Monday 29 April 2024

The Tobacco and Vapes Bill echo chamber

When I mentioned the ludicrously one-sided Tobacco and Vapes Bill committee last week, I speculated about who would be called to give 'evidence'...

We shall see who gives oral evidence next week. I would guess it'll be Debs from ASH plus someone from the Department of Health, a local public health director and one of the other sockpuppet NGOs like FRESH.

The list has now been published. Sure enough, Debs will be first up to speak tomorrow morning alongside Sheila Duffy (ASH Scotland) and someone from Cancer Research UK (which funds ASH). Ailsa Rutter (CEO of FRESH) will appear in the afternoon alongside local public health director half-wit Greg Fell and a host of prohibitionist academics including Robert West, Linda Bauld and Ann McNeill.

On Wednesday, the MPs will be treated to the thoughts of England's chief medical officer Chris Whitty plus the chief medical officers from Wales, Scotland and Northern Ireland. A couple of NHS mandarins are also on the bill. Anna Gilmore will make her inevitable appearance in the afternoon.

It doesn't stop there. They've also got someone from the godawful Local Government Association and various representatives from big charities, including Age UK for some reason (perhaps they will be talking about what happens when only pensioners are allowed to buy tobacco). The general secretary of the teachers' union NASWUT will also be making an appearance. 

The only person who vaguely represents the private sector is Adrian Simpson of the British Retail Consortium. He is also among the small handful of speakers who are not funded by the state. There will be no one representing smokers and no one making the case for personal freedom, although they have found space for an obscure PhD student, Laura Young, who wants to ban disposable vapes.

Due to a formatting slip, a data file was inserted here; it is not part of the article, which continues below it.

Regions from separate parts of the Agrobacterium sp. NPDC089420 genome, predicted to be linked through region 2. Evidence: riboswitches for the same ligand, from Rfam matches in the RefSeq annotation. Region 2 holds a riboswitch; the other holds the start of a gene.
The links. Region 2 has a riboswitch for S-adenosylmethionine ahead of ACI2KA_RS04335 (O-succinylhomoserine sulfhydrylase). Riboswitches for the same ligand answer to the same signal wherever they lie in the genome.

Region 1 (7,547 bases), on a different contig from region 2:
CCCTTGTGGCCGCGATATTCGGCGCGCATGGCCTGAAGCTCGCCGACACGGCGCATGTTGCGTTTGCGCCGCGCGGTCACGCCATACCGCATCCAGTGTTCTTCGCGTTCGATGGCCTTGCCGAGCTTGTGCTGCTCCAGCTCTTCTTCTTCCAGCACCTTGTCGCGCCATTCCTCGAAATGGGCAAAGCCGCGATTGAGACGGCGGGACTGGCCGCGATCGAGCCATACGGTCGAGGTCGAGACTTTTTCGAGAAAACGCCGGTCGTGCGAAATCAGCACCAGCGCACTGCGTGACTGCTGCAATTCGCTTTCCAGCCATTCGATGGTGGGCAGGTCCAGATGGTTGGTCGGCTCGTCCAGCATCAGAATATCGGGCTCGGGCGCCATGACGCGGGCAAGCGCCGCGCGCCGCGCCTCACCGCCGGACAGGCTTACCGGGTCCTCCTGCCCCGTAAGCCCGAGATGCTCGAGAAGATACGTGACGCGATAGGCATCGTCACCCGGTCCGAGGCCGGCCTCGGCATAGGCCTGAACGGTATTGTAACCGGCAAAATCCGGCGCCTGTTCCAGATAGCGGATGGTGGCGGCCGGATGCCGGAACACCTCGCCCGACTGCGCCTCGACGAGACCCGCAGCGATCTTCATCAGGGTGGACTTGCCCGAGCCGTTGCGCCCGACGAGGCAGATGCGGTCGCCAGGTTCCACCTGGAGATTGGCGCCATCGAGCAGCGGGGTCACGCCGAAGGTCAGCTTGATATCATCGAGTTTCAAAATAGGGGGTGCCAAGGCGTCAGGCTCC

You just have to laugh, really. The Chinese Communist Party makes more of an effort to appear pluralist than this government. The only consolation is that the prohibitionist MPs will be stuck in this echo chamber listening to the same clichés for two solid days. I hope it feels like a lifetime.


Friday 26 April 2024

Tobacco and Vapes Bill - another stitch up

Desperate to rush the Tobacco and Vapes Bill through Parliament before anyone can think about it too carefully, the government is taking it to the committee stage next week. There is no chance of anyone asking awkward questions because none of the 17 MPs on the committee voted against it. 

As Guido reports...

16 of the 17 committee members voted for the bill and the one who didn’t, Labour MP Mary Kelly Foy, is vice-chairman of the APPG on Smoking and Health which has been pushing the ban constantly. Almost a quarter of the committee members are from the APPG, which is run by the anti-smoking lobby group ASH. Sorry news for MPs who hoped amendments might be considered fairly…

Simon Clark, director of smokers’ rights group Forest tells Guido: “Committees don’t need to be balanced but this is such an obvious stitch-up it’s embarrassing. The make-up of the Tobacco and Vapes Bill Committee is effectively a f*ck you to every MP who voted against the Bill, and every member of the public who opposes the generational smoking ban.” It wouldn’t be the first time the government has deployed smoke and mirrors for this bill…

Four of the 17 MPs are on ASH's APPG (which was originally called the All-Party Group on Action on Smoking and Health), including its chairman Bob Blackman. I can only assume that Mary Kelly Foy didn't vote for the Bill because she wasn't in London at the time.